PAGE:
By Dan Skip Allen
In the last couple of decades, some mergers and acquisitions have been going on. Some of them are from Disney. They acquired Marvel, Pixar and just last year they made a huge move by buying 20th Century for 86 billion dollars. They got their entire library of films, Fox Searchlight, all the Marvel properties they owed, and their cable tv stations. Those were just the tip of the iceberg on all the mergers and acquisitions that have been made in recent years. The landscape of film and entertainment is always changing. With streaming becoming a huge media outlet, things will continue to change as long as people want to keep digesting it.
A few years ago, the telecommunications giant AT&T acquired Warner Media which included HBO, Warner Brothers Studios, and DC Comics, amongst others. This would help make AT&T one of the largest entertainment conglomerates in the world. It didn't last long. The COVID-19 pandemic caused some problems for AT&T and its plan to be a major player in the world of entertainment. They couldn't put their movies out in theaters. Which meant they could make the money back that they spent on making them. So as a stop-gap measure they decided to put their films on their streaming service, HBO Max. If you had this service, it would seem like a good idea. In the overall scheme of things, it's not a great business move. AT&T wasn't getting much money back by putting their films on HBO Max and in theaters at the same time. They were losing money. Also, people balked at this decision, especially some of their biggest talents such as Christopher Nolan and Denis Villeneuve. And James Gunn said he would never work with them again. This all led to the decision last week to spin off Warner Media from AT&T. Discovery Media is to merge with Warner Media, which includes HBO/HBO Max, Warner Bros. Studios, and DC Comics for 43 billion dollars. Discovery is in the entertainment industry. They are a better fit for Warner Media.
On the heels of the AT&T spin-off of Warner Media, last week came the merger of Amazon and MGM. Amazon acquired MGM for 8 billion dollars, give or take a few hundred thousand. With this acquisition also came some of the big IPs, namely 4,000 plus films including the James Bond franchise, co-owned by Eon/The Broccoli Family, the Rocky franchise, Robocop, Stargate, the Silence of the Lambs franchise, the Pink Panther franchise, and the Legally Blonde franchise. Amazon also acquired the 17,000 tv shows that MGM has created in its past. All this would help strengthen Amazon Prime which is the streaming service of Amazon. They are looking to use some of these IPs to create new shows and movies down the road. The acquisition would help strengthen Amazon in the entertainment industry which is continuing to move more and more toward streaming services. This may have been a great deal for Jeff Bezos and Amazon.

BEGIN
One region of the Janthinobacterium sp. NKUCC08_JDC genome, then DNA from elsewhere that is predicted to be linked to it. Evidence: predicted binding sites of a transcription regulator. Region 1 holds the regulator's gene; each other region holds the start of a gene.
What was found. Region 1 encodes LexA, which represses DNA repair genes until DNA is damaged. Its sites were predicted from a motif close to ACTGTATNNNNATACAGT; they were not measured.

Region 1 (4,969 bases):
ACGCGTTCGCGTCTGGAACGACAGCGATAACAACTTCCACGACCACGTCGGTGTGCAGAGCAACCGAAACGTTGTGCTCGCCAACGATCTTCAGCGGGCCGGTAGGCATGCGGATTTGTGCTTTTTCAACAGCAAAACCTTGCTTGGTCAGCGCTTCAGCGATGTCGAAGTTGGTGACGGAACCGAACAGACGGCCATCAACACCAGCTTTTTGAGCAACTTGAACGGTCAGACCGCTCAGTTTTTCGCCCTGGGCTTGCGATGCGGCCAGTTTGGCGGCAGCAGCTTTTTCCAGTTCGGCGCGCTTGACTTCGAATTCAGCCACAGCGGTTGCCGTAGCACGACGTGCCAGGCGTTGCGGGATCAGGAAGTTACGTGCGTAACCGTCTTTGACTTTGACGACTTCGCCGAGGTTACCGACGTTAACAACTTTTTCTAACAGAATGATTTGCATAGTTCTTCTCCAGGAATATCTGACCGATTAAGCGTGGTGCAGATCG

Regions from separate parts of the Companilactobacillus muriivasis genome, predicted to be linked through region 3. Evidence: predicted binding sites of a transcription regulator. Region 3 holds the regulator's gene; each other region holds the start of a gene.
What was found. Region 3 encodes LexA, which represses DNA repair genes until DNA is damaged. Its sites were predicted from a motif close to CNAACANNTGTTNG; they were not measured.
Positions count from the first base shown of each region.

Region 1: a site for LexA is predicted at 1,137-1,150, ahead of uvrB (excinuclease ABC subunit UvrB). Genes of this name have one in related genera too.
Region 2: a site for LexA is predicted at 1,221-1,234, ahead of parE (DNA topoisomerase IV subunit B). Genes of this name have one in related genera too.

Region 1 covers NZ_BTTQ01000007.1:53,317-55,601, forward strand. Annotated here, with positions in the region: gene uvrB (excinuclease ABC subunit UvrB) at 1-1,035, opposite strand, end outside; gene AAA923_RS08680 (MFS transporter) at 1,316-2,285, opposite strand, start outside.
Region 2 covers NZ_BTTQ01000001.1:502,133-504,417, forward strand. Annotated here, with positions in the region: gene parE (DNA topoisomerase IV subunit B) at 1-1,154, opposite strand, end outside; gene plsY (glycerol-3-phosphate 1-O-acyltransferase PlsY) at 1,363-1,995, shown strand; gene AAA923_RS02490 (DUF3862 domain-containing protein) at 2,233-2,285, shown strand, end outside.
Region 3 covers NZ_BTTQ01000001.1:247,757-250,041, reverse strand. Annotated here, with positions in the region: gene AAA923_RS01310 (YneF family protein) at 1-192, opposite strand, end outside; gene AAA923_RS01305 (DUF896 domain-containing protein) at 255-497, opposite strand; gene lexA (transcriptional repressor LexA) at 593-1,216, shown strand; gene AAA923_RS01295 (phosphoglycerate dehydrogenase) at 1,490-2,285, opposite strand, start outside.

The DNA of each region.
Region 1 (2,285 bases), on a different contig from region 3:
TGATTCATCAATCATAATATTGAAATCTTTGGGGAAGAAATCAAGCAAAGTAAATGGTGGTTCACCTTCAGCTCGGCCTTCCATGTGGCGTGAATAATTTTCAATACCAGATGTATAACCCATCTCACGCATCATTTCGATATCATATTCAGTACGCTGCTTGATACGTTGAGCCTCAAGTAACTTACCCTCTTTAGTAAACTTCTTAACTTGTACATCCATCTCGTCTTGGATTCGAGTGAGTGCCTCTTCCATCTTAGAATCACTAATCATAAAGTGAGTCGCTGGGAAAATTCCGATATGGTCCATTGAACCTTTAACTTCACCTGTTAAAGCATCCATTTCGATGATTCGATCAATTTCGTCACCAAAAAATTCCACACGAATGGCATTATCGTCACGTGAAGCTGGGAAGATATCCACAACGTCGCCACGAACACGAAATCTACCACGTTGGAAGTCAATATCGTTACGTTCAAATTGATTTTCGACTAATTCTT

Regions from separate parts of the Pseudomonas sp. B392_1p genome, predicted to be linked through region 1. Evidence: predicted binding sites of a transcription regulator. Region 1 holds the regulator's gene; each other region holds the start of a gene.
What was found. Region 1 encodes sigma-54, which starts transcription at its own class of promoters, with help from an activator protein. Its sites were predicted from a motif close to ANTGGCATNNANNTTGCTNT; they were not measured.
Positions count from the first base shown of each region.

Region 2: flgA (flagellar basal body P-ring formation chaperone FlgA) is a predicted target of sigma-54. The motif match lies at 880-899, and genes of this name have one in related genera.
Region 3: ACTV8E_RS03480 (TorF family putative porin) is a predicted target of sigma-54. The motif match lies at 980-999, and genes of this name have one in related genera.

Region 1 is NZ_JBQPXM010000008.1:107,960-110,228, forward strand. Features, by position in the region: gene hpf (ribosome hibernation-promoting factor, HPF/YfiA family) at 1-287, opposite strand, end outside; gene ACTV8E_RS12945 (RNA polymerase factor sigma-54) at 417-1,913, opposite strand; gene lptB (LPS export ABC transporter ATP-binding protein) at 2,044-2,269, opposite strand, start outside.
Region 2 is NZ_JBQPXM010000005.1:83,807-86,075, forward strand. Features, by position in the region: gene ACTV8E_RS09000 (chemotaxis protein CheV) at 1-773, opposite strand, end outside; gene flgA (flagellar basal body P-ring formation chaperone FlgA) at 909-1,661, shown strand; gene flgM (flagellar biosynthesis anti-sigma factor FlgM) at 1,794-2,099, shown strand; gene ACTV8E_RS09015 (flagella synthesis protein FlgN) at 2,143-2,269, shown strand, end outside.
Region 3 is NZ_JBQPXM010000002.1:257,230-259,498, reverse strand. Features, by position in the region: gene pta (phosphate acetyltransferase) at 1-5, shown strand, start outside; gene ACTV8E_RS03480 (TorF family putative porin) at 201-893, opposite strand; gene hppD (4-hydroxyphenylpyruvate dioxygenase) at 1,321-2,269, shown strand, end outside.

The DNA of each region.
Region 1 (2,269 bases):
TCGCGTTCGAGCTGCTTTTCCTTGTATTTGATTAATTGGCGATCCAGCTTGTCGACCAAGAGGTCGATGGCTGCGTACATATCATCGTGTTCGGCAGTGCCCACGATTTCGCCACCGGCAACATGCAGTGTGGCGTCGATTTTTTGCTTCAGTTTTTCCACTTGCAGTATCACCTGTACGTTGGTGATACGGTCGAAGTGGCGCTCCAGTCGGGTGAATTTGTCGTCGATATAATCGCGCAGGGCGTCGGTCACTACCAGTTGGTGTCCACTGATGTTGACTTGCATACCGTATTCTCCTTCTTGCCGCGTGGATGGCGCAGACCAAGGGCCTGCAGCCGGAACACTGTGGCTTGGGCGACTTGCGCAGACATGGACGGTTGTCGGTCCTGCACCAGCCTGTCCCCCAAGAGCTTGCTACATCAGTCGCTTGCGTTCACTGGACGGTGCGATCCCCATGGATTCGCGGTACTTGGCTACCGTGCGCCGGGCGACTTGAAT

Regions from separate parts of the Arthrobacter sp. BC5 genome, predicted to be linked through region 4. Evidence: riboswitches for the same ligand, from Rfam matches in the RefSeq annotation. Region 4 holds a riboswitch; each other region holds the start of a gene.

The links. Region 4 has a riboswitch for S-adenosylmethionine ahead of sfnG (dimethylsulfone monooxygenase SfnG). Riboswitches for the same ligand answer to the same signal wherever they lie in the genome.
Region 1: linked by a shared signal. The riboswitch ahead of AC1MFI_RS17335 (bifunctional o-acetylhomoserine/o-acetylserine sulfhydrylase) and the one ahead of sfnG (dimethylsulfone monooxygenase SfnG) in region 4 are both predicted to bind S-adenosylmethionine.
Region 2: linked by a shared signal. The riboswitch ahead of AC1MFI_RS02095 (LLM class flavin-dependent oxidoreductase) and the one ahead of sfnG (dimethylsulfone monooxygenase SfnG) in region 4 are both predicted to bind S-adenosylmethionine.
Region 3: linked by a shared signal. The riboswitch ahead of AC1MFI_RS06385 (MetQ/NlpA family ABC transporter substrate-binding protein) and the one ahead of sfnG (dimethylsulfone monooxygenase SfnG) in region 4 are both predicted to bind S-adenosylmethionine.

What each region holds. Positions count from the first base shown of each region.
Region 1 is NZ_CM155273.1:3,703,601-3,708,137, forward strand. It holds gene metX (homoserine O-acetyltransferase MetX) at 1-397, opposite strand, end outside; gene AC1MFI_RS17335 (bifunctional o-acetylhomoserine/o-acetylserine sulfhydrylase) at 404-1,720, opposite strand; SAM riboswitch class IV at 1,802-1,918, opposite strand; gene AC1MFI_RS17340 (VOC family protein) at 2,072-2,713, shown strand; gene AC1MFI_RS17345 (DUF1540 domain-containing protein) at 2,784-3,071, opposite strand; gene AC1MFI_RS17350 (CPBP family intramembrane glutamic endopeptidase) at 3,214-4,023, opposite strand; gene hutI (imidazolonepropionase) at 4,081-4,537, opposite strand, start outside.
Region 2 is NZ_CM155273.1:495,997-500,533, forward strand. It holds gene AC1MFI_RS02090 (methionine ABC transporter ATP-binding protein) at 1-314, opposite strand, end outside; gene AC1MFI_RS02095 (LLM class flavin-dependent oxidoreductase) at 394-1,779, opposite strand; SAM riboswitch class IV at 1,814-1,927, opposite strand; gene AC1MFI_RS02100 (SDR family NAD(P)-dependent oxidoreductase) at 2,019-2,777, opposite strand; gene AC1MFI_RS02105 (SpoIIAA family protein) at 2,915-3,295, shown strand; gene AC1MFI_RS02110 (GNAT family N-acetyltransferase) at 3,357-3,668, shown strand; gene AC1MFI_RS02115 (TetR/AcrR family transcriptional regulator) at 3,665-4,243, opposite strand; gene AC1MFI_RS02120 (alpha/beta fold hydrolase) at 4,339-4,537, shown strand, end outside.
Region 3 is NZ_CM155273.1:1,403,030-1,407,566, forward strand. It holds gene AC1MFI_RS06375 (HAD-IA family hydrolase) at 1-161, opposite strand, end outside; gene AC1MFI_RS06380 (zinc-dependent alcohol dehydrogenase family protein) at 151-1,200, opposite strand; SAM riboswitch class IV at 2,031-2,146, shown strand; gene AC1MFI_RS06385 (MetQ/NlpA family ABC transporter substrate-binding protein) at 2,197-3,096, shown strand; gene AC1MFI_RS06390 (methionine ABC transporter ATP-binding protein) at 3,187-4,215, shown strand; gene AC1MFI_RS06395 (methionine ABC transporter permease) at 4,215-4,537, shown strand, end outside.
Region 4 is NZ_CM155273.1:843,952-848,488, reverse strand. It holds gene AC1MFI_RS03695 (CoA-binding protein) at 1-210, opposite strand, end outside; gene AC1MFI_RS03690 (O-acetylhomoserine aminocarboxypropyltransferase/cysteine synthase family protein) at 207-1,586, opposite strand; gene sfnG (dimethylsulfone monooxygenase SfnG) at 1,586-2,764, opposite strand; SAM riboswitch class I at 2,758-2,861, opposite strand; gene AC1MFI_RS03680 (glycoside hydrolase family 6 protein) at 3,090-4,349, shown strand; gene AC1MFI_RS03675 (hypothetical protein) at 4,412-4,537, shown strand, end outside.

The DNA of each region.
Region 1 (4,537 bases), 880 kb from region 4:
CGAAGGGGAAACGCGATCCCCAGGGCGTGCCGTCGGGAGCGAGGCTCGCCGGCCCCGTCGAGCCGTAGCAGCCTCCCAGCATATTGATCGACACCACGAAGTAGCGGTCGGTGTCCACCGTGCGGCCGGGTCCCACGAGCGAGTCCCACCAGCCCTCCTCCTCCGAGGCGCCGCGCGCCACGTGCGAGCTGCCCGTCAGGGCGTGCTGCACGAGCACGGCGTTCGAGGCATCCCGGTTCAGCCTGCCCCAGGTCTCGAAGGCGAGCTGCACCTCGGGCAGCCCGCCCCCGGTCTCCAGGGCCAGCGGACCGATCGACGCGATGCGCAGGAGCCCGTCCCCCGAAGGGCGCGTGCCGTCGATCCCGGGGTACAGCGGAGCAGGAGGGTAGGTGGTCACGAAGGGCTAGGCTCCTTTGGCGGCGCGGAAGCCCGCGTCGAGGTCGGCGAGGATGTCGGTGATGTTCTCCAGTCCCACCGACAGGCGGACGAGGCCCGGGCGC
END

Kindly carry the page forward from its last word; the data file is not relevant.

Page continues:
With these major sales and acquisitions comes the inevitable question. What is going to happen to physical media involving these companies? With both Discovery and Amazon focusing on streaming services and theatrical releases, does physical media still have a chance with these power moves? Amazon already has a deal in place with Warner Media to sell their discs on their service Amazon Prime. The Warner Archive store is now on Amazon Prime. MGM has a huge library of shows and movies. This may lend itself to create exclusives for Amazon Prime so they get all the money, leaving Best Buy and Target out of the loop on these properties. The 4K format could really benefit from exclusive boxed sets for some of the James Bond films, Rocky, Robocop, and the others. Currently, MGM has deals in place with Criterion and Arrow Video that release physical media, but this could change with this acquisition. It may benefit everybody in the end, including Discovery who is merging with Warner Media. It would all come full circle for these companies
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